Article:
Bruce R. Wilk answers your questions

Bruce WilkEditor's note: thanks again to Bruce R. Wilk, P.T., O.C.S., for answering our questions. Bruce is the author of The Running Injury Recovery Program. His responses follow.

There are no quick fixes for running injuries, and unfortunately there are also no quick answers for general running injury-related questions. I'm asked questions very similar to the ones that you all submitted, and that is why I wrote The Running Injury Recovery Program. In my book, I describe, in depth, how to diagnose, treat, and recover for each of the major running injuries. This book, and the related workbook, provide a comprehensive program on the self management of running injuries for runners at every level.

As someone who is prone to hamstring strains, are there any exercises/drills that I can do when not injured that will hopefully stave off future injury?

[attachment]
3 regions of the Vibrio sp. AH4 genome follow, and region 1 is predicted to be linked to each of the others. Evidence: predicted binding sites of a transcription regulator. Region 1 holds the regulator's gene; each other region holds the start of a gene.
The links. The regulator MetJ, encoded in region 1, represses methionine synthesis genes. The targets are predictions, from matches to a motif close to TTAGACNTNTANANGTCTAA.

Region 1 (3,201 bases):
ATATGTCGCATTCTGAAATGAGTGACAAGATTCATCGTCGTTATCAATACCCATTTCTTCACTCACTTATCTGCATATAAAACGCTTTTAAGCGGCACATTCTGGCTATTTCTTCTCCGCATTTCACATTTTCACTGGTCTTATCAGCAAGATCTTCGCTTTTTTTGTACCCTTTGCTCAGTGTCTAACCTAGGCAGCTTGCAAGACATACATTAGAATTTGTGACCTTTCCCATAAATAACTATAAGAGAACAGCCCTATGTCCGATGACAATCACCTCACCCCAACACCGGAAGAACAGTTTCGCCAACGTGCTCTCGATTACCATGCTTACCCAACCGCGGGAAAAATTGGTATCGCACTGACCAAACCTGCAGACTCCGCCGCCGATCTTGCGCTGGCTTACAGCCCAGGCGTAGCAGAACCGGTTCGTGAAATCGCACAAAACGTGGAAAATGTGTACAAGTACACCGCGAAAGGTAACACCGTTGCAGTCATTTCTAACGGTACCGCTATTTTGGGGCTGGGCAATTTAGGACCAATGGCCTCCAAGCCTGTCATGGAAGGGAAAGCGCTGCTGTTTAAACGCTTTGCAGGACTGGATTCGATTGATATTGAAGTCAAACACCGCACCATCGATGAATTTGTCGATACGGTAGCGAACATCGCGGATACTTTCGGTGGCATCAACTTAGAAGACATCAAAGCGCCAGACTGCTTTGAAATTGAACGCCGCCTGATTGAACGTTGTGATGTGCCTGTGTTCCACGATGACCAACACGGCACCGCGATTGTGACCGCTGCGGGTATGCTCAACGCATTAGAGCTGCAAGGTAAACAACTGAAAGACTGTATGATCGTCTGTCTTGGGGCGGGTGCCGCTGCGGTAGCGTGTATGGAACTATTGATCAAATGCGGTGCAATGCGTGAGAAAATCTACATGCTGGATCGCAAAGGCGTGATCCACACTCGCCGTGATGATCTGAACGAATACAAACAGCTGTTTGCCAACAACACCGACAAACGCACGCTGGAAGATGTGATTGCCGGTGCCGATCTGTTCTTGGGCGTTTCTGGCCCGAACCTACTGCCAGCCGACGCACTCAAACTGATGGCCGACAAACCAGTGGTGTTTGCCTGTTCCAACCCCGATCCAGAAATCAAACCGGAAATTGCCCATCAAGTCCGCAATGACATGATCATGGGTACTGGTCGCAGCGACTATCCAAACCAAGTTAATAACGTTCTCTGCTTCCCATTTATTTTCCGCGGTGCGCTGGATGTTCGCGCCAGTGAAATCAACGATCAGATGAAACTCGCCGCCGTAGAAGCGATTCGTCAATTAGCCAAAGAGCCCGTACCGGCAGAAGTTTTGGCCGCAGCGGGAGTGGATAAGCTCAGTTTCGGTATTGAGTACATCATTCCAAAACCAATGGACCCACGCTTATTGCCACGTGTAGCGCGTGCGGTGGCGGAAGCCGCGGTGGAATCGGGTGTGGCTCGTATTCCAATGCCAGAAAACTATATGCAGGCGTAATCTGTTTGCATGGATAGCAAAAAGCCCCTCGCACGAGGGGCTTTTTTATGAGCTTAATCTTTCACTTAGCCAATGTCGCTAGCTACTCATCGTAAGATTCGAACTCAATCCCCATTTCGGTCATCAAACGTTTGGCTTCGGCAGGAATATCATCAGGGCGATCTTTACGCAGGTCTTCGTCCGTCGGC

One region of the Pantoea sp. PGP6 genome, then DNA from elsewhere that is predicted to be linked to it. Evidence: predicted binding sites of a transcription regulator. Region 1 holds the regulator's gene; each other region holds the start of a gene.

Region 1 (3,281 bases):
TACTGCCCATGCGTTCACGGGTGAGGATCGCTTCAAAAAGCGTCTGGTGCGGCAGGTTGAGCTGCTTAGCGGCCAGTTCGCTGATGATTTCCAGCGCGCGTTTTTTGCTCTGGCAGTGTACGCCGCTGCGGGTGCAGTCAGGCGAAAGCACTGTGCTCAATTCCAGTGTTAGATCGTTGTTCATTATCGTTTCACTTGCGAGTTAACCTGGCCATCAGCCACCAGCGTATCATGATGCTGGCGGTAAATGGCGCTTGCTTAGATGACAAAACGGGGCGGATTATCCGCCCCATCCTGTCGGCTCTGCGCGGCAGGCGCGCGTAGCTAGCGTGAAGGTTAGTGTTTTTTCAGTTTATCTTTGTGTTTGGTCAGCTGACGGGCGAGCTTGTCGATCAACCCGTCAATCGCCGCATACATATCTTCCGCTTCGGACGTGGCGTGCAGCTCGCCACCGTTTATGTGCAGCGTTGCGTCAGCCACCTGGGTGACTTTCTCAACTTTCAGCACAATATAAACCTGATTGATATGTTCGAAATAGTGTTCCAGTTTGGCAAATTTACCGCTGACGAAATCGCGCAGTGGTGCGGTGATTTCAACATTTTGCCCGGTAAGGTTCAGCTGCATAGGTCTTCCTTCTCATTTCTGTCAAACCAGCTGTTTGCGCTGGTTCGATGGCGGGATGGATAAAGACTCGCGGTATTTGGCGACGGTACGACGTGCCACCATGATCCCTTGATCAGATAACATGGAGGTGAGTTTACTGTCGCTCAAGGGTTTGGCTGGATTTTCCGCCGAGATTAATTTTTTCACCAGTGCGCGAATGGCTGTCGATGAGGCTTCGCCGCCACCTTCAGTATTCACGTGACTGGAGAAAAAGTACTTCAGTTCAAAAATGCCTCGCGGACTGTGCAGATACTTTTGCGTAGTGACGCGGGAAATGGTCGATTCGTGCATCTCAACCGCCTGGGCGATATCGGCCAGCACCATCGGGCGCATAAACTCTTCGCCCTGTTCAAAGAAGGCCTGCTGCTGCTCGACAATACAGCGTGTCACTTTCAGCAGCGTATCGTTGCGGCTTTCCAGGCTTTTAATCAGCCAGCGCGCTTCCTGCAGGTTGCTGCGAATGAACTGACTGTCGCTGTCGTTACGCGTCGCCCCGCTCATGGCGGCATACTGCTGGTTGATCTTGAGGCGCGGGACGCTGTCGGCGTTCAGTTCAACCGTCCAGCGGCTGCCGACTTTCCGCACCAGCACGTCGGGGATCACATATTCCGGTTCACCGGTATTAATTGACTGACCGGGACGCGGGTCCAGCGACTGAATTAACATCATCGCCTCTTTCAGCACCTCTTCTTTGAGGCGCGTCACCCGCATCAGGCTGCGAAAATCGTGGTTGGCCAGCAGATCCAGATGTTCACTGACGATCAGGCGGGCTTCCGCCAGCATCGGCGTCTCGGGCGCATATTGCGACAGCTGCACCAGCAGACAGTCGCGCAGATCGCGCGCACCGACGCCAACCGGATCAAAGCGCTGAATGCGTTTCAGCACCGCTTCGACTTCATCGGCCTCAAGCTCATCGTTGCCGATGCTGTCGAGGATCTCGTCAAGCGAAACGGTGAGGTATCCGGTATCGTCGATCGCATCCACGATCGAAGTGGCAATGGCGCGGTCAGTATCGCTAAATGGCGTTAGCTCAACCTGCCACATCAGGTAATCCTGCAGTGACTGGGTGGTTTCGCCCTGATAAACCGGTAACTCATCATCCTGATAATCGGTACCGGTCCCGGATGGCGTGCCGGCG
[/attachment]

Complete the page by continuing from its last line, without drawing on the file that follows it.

I always teach runners strength and stabilization exercises that are specific to the biomechanics of running. These excercies focus on breaking down the components of running and strengthening specific movements/ areas as it relates to stability and mobility. My book does this for all of the major running injuries, including the hamstring region. The book provides specific instructions and pictures demonstrating proper form, technique, and progression.

I’m (knock on wood) largely injury free these days, but I do have a consistent pain that I’ve never really figured out: my big left toe. I don’t have the same range of motion in my big left toe as with my other toes, and when I flex my toes upward I feel some stiffness in the knuckle of my big left toe. I do some work for my feet and toes–toe towel grabs, marble pickups, massage, etc–but this kind of stiffness (arthritis?) seems to not go away. The funny thing is, I’m in peak mileage now for my spring marathon (~60 MPW) and it hurts less than when I was around 45 MPW. Any ideas on what I can do to restore flexibility to my big toe, or at least prevent further loss of function and mitigate inflammation?

The first toe should go up as high as the second toe. The Running Injury Recover Program book has many strategies to improve big toe function, many on focusing on using your big toe more effectively as you run.